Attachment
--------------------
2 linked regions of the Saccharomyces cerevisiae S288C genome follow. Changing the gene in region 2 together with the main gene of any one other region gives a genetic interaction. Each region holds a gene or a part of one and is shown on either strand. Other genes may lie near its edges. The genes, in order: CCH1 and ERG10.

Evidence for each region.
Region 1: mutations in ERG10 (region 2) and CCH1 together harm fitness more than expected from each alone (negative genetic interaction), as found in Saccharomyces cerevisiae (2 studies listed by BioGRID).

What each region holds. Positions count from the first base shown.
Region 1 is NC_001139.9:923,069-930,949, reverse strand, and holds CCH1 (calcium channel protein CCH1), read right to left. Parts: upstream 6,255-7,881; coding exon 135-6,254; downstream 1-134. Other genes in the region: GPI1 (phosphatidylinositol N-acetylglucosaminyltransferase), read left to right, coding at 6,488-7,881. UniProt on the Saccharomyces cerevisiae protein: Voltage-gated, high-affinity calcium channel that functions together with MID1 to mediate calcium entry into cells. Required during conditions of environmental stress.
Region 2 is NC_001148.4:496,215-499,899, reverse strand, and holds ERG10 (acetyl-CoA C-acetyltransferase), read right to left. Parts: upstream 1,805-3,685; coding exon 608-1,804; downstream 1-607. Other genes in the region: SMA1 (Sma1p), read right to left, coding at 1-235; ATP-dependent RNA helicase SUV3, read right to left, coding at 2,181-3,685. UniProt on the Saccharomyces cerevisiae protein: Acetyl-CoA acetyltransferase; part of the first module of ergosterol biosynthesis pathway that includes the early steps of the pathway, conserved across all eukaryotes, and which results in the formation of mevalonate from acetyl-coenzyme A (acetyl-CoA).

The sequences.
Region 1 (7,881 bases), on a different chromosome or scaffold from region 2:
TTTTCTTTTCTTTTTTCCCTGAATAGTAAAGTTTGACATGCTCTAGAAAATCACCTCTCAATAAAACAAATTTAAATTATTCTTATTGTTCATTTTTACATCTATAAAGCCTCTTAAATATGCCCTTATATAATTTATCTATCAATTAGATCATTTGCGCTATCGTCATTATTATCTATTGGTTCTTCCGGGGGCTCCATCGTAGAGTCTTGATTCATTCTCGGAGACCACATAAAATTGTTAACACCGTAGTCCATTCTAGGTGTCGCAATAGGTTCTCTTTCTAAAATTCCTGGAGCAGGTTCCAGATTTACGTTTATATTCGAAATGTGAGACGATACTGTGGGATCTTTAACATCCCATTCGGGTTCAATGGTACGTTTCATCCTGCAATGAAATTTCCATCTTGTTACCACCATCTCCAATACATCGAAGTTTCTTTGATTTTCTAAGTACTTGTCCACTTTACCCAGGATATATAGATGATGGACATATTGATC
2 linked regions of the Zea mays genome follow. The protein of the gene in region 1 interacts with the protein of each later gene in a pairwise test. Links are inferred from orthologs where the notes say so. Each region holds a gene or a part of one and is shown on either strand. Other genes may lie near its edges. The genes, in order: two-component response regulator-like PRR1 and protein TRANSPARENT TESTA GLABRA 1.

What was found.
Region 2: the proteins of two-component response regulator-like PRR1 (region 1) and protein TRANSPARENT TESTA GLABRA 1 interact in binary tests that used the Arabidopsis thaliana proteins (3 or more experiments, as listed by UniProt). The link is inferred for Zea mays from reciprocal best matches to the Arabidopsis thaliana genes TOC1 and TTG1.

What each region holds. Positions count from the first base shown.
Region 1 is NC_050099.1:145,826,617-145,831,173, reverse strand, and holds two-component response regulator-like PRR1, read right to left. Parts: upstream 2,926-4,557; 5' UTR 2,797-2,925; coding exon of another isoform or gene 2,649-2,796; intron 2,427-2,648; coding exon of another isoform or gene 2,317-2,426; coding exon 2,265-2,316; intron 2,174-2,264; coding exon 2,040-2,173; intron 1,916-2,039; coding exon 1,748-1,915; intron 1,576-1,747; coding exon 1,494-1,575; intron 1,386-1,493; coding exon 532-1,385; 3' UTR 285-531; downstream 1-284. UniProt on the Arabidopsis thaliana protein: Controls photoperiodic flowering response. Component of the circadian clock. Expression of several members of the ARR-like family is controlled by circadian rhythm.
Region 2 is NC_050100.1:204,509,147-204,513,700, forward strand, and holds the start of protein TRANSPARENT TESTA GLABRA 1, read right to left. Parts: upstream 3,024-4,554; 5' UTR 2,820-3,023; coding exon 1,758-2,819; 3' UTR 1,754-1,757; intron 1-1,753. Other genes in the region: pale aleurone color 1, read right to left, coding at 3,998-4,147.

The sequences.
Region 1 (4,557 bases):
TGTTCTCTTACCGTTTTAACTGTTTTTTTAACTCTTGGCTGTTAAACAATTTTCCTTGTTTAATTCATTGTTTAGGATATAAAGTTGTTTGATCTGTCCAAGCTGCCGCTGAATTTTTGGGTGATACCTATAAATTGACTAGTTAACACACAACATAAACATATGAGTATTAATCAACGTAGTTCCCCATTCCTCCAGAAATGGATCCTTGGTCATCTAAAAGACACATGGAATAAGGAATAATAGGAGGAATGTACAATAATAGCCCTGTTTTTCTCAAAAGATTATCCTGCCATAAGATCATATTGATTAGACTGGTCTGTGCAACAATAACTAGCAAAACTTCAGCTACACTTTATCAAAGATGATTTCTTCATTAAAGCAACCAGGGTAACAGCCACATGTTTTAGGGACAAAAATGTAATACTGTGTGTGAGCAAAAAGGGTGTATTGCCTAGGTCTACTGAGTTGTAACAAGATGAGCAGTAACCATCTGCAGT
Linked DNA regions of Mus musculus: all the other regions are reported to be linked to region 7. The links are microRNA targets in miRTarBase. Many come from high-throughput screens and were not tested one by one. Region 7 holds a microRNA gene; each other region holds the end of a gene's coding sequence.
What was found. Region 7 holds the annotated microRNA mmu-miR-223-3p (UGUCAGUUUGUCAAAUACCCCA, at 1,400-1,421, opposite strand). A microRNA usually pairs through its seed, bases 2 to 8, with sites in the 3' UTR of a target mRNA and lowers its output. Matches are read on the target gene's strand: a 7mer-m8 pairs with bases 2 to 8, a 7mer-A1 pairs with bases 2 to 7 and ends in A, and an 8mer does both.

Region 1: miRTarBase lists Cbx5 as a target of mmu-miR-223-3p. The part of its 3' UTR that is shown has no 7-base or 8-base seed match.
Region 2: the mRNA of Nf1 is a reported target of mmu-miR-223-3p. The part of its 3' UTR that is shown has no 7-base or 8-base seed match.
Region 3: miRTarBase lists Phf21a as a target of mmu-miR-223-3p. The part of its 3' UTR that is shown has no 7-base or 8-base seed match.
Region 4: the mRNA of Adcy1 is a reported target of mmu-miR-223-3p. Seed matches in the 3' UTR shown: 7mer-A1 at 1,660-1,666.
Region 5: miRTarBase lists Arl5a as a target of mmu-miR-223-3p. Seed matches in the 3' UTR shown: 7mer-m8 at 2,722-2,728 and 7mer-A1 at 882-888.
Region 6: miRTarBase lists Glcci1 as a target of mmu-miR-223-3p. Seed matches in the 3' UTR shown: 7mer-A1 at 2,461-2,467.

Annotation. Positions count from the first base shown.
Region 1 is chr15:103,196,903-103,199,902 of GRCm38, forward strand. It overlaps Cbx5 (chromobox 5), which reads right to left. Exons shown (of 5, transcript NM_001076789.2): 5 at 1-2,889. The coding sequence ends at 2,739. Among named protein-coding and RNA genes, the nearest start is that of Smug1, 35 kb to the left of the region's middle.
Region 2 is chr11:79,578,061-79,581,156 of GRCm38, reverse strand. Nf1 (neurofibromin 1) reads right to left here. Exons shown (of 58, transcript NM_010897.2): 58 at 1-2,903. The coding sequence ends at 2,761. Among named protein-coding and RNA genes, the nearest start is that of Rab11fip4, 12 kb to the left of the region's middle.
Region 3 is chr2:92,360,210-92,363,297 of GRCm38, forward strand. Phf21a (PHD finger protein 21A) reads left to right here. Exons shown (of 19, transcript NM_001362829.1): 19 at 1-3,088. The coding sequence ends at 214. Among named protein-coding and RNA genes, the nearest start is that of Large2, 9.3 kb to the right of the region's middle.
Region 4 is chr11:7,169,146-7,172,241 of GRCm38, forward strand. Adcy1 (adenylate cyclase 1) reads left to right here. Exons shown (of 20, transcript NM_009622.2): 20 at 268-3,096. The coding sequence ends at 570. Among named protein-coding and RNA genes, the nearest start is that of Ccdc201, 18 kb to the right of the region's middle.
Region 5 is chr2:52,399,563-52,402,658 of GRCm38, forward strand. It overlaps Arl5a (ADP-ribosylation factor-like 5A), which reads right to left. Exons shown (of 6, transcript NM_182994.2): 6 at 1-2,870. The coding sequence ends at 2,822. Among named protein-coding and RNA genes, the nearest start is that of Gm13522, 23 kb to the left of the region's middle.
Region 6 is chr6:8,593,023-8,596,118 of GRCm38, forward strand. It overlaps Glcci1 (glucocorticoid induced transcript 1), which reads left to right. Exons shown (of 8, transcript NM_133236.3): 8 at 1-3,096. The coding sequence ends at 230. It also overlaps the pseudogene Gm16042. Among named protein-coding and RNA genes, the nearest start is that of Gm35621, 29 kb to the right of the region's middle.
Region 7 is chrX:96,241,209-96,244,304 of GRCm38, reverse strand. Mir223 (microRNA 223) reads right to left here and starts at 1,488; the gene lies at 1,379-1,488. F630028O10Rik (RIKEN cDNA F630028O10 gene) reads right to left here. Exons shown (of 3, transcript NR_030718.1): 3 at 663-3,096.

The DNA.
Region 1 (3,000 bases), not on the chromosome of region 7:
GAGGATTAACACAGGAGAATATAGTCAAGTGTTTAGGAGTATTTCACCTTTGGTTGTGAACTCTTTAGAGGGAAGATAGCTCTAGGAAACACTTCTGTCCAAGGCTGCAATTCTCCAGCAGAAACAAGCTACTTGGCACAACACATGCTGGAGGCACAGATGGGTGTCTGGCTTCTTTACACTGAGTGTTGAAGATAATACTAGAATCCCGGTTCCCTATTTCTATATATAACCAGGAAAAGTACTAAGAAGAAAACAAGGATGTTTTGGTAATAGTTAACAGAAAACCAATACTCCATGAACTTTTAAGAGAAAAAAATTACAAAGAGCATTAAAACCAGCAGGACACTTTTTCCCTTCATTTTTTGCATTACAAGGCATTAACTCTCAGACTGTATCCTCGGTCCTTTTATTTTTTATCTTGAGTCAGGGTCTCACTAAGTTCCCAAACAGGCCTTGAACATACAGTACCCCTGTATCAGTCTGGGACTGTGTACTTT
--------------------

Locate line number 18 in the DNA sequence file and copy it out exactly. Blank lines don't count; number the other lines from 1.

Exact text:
TGTTCTCTTACCGTTTTAACTGTTTTTTTAACTCTTGGCTGTTAAACAATTTTCCTTGTTTAATTCATTGTTTAGGATATAAAGTTGTTTGATCTGTCCAAGCTGCCGCTGAATTTTTGGGTGATACCTATAAATTGACTAGTTAACACACAACATAAACATATGAGTATTAATCAACGTAGTTCCCCATTCCTCCAGAAATGGATCCTTGGTCATCTAAAAGACACATGGAATAAGGAATAATAGGAGGAATGTACAATAATAGCCCTGTTTTTCTCAAAAGATTATCCTGCCATAAGATCATATTGATTAGACTGGTCTGTGCAACAATAACTAGCAAAACTTCAGCTACACTTTATCAAAGATGATTTCTTCATTAAAGCAACCAGGGTAACAGCCACATGTTTTAGGGACAAAAATGTAATACTGTGTGTGAGCAAAAAGGGTGTATTGCCTAGGTCTACTGAGTTGTAACAAGATGAGCAGTAACCATCTGCAGT